This story first appeared in the Feb. 8 issue of The Hollywood Reporter magazine.
For Michael Apted's service to the guild -- he served three terms as president from 2003 to 2009 -- the director will receive the Robert B. Aldrich Award. He talked to The Hollywood Reporter ahead of Saturday's ceremony.
The Hollywood Reporter: How did you become so involved in the DGA?
Michael Apted: I joined to do Coal Miner's Daughter in 1978. When I did Thunderheart in 1992, it was sold to television, and they [Fox] wanted to cut 28 minutes out of it. I seriously objected. I had made an arrangement with the local tribes at the Pine Ridge Indian Reservation that I would honor their religion and their rights. So I went to the guild and asked for their help. They took the case on. It went up to the Ninth Circuit, and basically, the Directors Guild won. They had to put a caption on the front of the film saying the director does not approve of this cut. I was very impressed with the way the guild handled it. It was my first glimpse of creative rights, really.
THR: During your tenure as president, which issues were the most important?
Apted: The first thing was the possessory credit and then the health-care plan. I felt we had to make a concession about the possessory credit, since I could understand why the Writers Guild was annoyed by it, so we introduced a rule where you could only take the possessory if you wrote the script, brought the film to the studio or had a major part in creating it. The health-care plan also was a tough negotiation.
THR: The 2007 negotiations over new media were even tougher, weren't they?
Apted: New media was very difficult because no one knew what it was or how to monetize it. There was a difference of opinion between us and the Writers Guild. We felt it was not the right time to strike about it -- we should give it time to develop and sort itself out. We invested quite a bit of money in research so we could back up our position. But I think we were right not to jump too quickly all over it.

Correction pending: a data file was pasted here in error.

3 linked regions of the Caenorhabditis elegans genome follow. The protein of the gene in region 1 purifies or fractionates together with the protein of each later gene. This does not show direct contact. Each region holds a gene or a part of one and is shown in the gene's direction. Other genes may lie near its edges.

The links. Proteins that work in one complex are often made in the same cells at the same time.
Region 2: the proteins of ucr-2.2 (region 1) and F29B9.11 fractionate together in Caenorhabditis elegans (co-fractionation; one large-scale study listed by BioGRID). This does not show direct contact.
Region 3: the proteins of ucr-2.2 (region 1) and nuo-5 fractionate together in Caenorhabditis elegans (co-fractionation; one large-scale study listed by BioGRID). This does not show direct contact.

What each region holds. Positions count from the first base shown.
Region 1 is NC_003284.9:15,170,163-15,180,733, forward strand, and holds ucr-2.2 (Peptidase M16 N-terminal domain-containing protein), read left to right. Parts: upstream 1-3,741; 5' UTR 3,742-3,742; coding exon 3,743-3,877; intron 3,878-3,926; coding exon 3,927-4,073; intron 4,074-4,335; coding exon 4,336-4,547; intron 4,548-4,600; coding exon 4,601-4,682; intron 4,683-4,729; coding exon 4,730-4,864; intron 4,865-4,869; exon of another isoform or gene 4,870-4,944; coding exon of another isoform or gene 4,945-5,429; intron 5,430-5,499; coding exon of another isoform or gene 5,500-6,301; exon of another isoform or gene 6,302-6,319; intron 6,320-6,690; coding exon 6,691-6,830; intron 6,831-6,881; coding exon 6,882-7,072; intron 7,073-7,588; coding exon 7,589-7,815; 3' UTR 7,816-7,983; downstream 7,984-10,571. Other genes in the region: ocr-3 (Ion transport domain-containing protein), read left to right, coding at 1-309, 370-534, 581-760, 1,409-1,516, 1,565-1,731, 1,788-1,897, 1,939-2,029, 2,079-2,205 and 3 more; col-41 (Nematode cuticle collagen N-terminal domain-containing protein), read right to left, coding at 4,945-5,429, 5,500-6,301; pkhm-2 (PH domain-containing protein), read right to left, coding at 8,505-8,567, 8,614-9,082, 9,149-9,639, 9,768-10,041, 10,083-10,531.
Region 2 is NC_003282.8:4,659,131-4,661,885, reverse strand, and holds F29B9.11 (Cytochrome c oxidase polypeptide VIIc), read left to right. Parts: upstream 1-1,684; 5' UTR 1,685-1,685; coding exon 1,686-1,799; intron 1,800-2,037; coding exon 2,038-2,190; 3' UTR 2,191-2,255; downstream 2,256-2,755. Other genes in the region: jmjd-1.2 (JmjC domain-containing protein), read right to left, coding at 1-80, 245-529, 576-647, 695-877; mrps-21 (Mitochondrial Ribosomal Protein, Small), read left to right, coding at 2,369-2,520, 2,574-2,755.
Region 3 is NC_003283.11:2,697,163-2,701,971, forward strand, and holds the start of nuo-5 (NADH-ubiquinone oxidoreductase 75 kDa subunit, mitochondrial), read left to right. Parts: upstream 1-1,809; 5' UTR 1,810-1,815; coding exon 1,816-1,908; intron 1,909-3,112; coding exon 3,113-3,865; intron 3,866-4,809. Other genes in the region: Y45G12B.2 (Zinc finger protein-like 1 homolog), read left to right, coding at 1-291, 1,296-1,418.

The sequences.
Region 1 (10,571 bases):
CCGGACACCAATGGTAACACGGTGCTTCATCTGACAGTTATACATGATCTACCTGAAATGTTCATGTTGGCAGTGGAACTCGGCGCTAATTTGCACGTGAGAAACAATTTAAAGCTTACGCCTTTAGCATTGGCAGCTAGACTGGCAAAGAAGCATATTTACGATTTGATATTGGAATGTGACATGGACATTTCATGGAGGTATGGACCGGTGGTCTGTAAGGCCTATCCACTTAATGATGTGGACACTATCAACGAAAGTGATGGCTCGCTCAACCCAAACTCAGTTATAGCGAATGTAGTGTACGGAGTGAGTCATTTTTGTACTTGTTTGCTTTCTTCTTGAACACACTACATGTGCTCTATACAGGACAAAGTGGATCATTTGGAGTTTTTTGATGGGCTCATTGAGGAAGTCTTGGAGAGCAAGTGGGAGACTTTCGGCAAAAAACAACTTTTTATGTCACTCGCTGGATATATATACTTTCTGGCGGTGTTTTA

THR: Nationwide, unions have been under attack. But they remain strong in Hollywood. Why?
Apted: The entertainment unions are full of some fairly skilled labor, and that gives us some power, as it were. The guilds cover managerial as well as physical work, the A to Z of making a film, from the highest-paid directors to electricians and carpenters. I think that's why we've survived longer than unions in other industries.
ALSO BEING HONORED …
FRANKLIN J. SCHAFFNER ACHIEVEMENT AWARD
LIFETIME ACHIEVEMENT AWARD IN NEWS DIRECTION
LIFETIME ACHIEVEMENT AWARD
FRANK CAPRA ACHIEVEMENT AWARD
A TRACK RECORD WAITING TO BE BROKEN
It's one of awards season's most reliable predictors: The winner of the DGA Award for Outstanding Directorial Achievement in Feature Film almost always goes on to win the best directing Oscar. (There only has been six occasions since 1948 when it hasn't happened.) But this year could be one of those years. The DGA has nominated Ben Affleck, Kathryn Bigelow, Tom Hooper, Ang Lee and Steven Spielberg. But its nominations overlap with the Academy's only in the case of Lee and Spielberg; the Academy's list also includes Michael Haneke, David O. Russell and Benh Zeitlin.